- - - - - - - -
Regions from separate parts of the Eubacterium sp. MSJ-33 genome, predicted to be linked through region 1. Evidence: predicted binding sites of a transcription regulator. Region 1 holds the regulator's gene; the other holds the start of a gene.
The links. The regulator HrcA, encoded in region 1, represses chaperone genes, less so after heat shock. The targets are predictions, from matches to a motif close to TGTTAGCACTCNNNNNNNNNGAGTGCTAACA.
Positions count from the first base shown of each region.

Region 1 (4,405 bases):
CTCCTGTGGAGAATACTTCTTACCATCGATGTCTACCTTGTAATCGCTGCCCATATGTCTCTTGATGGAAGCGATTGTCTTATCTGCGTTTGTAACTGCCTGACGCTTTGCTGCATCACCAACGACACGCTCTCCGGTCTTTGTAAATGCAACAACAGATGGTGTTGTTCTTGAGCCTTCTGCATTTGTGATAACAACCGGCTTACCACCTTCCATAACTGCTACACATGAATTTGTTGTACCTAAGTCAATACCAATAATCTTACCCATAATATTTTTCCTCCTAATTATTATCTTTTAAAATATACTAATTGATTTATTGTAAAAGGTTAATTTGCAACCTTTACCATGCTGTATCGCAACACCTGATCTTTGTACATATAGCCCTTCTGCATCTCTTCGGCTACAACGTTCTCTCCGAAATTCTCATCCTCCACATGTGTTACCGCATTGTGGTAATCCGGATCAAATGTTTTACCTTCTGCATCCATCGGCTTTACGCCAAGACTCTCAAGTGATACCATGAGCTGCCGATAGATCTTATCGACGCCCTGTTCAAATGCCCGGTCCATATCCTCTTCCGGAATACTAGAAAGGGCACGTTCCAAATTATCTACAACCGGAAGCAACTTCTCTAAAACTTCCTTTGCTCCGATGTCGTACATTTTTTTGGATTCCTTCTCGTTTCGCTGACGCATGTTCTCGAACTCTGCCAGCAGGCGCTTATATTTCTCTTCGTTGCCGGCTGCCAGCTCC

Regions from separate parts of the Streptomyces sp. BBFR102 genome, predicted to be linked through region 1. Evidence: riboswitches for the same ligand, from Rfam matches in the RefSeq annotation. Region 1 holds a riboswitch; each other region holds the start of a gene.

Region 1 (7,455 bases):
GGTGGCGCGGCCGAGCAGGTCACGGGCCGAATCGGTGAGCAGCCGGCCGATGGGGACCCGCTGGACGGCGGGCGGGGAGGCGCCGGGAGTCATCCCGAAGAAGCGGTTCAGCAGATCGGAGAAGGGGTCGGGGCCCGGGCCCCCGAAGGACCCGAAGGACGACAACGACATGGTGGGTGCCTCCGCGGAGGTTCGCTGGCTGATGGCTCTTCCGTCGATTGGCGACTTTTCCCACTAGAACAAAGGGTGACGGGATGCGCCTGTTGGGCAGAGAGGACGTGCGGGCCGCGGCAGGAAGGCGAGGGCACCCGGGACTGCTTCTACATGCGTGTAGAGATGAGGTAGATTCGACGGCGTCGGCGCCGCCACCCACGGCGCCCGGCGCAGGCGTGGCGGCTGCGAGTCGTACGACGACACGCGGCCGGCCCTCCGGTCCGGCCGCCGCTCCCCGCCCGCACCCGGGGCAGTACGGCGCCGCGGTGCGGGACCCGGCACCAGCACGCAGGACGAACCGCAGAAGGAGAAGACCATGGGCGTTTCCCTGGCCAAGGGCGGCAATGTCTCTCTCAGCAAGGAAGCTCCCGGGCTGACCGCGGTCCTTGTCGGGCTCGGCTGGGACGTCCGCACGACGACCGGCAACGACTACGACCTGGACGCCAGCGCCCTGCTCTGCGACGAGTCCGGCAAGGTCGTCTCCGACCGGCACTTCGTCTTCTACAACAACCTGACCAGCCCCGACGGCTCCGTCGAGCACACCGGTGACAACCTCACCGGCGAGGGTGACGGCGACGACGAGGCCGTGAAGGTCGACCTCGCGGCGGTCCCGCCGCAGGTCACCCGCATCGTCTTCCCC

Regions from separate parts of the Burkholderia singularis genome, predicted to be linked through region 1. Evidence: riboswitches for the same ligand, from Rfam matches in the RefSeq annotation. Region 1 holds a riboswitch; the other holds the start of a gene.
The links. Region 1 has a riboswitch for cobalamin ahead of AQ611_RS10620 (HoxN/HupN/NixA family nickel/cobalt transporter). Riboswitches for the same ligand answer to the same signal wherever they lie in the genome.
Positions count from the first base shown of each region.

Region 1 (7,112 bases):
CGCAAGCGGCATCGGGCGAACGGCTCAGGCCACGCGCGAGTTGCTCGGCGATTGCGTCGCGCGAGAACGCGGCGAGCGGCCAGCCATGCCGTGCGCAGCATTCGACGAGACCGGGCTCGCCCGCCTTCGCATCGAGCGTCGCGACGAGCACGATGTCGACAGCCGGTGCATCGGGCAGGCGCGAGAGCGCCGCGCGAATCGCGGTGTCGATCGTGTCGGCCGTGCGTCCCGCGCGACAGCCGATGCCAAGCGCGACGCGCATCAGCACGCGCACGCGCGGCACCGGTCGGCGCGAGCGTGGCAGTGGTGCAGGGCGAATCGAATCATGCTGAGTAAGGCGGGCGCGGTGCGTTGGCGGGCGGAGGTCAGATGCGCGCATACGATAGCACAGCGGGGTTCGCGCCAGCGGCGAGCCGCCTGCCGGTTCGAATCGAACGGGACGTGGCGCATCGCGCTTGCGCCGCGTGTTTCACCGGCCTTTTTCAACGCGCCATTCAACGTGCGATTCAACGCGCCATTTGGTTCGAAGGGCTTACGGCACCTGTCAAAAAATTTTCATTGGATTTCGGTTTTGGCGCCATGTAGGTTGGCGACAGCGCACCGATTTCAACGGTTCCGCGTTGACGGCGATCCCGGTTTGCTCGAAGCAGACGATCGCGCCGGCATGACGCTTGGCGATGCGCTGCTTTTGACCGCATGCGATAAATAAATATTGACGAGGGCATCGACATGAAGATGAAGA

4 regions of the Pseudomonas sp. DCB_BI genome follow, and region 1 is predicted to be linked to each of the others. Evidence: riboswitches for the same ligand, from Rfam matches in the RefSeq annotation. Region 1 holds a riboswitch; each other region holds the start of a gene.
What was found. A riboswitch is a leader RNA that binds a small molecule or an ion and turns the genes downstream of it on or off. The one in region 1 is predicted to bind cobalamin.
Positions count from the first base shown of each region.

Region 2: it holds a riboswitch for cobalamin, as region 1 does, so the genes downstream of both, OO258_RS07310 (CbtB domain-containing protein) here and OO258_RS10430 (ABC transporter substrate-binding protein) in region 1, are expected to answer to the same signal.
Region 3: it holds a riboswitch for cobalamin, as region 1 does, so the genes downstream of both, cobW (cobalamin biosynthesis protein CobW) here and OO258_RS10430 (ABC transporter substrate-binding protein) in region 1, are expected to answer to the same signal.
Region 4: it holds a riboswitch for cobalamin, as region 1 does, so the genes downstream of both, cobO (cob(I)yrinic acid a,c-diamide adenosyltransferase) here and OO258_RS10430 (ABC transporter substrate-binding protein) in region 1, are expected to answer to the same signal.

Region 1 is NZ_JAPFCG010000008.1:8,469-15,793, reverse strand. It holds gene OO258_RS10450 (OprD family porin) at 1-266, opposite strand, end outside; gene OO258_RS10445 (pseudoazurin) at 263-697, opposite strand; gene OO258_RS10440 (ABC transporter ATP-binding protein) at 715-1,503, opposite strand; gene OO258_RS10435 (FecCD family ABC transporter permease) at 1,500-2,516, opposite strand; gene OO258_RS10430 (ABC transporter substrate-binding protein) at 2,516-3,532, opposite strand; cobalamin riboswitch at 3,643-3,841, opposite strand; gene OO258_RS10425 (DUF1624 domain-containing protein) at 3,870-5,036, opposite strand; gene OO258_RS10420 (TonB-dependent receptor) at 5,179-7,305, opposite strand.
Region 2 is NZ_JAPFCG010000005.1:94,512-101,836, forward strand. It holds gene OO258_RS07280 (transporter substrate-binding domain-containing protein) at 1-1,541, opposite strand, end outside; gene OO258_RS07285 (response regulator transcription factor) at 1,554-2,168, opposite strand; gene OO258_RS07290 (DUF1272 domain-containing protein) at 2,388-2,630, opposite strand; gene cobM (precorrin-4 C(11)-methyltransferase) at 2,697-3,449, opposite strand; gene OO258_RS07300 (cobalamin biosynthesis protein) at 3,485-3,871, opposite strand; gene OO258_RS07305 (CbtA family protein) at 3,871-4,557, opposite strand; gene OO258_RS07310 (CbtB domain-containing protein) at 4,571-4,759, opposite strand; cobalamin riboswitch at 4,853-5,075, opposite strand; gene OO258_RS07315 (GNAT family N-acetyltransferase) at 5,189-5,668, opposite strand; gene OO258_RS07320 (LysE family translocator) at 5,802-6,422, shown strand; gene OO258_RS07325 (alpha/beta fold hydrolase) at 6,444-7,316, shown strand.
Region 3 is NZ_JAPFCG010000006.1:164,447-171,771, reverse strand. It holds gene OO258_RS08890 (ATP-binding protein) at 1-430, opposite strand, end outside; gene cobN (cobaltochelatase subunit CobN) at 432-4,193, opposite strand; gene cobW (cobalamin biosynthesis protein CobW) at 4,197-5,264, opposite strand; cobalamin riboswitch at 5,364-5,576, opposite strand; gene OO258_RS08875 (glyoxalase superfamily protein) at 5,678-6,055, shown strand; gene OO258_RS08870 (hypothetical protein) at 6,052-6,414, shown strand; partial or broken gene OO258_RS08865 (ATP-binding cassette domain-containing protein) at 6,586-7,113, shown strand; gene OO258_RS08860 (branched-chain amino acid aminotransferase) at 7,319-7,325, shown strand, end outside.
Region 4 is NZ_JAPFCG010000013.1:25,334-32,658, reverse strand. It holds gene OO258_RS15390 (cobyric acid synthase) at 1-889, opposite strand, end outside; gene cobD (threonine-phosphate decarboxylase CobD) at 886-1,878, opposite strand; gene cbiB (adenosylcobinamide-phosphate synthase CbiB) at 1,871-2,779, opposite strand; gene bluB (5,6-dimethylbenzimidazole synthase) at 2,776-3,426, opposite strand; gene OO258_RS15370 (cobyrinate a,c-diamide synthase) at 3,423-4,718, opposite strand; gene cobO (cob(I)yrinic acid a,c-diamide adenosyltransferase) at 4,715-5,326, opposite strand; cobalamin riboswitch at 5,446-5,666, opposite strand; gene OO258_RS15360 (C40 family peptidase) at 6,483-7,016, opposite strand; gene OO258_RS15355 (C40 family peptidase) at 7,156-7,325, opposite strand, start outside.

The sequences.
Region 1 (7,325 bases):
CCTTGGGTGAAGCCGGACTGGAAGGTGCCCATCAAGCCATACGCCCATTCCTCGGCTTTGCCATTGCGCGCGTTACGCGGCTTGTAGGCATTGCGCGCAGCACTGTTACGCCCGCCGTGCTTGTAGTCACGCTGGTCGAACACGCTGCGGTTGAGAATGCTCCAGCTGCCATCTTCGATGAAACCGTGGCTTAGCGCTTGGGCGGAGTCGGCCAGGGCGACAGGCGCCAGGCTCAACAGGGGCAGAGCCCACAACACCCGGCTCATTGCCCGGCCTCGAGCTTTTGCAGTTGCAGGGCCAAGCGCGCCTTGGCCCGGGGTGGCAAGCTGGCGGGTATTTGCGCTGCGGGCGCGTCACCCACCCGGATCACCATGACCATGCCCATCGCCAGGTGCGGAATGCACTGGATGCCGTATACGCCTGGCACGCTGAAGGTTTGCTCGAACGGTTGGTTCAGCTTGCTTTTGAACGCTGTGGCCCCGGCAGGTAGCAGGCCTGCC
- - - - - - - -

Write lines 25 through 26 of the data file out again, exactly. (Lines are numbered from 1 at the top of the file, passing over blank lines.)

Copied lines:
Region 1 (7,325 bases):
CCTTGGGTGAAGCCGGACTGGAAGGTGCCCATCAAGCCATACGCCCATTCCTCGGCTTTGCCATTGCGCGCGTTACGCGGCTTGTAGGCATTGCGCGCAGCACTGTTACGCCCGCCGTGCTTGTAGTCACGCTGGTCGAACACGCTGCGGTTGAGAATGCTCCAGCTGCCATCTTCGATGAAACCGTGGCTTAGCGCTTGGGCGGAGTCGGCCAGGGCGACAGGCGCCAGGCTCAACAGGGGCAGAGCCCACAACACCCGGCTCATTGCCCGGCCTCGAGCTTTTGCAGTTGCAGGGCCAAGCGCGCCTTGGCCCGGGGTGGCAAGCTGGCGGGTATTTGCGCTGCGGGCGCGTCACCCACCCGGATCACCATGACCATGCCCATCGCCAGGTGCGGAATGCACTGGATGCCGTATACGCCTGGCACGCTGAAGGTTTGCTCGAACGGTTGGTTCAGCTTGCTTTTGAACGCTGTGGCCCCGGCAGGTAGCAGGCCTGCC